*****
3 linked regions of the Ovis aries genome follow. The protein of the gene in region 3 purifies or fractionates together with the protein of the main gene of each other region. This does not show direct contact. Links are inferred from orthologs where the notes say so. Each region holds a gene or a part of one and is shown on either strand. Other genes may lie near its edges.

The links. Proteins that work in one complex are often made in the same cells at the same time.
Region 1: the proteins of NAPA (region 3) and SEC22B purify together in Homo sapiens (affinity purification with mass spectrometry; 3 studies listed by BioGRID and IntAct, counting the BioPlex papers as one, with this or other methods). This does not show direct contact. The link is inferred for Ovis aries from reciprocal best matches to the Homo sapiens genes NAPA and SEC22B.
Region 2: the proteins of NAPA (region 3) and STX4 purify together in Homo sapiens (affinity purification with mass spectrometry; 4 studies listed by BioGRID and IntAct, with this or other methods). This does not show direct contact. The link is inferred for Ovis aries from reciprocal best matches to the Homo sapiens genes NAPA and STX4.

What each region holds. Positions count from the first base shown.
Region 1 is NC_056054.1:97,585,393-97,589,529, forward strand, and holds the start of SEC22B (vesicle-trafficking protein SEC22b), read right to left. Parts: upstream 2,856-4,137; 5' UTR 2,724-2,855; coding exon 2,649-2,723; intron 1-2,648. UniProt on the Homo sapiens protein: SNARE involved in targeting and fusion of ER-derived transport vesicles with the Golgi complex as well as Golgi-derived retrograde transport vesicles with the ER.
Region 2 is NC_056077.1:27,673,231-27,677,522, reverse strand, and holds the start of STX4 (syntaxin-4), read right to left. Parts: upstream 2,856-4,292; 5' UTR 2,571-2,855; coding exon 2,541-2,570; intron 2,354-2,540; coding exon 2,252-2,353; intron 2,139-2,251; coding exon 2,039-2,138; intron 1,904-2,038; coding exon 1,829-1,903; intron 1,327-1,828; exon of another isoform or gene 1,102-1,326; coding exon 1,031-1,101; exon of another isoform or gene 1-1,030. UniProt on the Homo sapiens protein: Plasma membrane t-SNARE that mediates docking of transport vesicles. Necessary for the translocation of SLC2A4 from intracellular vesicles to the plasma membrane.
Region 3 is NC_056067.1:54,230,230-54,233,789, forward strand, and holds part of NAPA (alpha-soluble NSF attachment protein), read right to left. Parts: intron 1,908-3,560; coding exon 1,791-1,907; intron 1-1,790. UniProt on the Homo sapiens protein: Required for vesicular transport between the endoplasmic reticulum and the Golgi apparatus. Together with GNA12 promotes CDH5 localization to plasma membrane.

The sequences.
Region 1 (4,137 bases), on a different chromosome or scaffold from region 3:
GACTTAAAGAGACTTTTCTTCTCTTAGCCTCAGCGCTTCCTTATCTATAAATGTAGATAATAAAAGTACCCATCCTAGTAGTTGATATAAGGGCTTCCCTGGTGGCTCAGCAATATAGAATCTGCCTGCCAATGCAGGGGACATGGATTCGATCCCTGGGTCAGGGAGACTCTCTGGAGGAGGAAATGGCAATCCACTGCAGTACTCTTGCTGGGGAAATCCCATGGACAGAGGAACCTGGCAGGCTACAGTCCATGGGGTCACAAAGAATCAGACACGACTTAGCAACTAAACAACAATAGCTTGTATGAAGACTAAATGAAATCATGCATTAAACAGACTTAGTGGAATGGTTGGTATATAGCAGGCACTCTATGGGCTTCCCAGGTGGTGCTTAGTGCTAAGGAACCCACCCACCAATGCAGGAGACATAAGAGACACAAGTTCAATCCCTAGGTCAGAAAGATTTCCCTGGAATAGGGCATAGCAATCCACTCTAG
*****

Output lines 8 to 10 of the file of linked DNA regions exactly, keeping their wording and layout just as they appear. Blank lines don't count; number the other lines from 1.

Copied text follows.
Region 3 is NC_056067.1:54,230,230-54,233,789, forward strand, and holds part of NAPA (alpha-soluble NSF attachment protein), read right to left. Parts: intron 1,908-3,560; coding exon 1,791-1,907; intron 1-1,790. UniProt on the Homo sapiens protein: Required for vesicular transport between the endoplasmic reticulum and the Golgi apparatus. Together with GNA12 promotes CDH5 localization to plasma membrane.

The sequences.
Region 1 (4,137 bases), on a different chromosome or scaffold from region 3: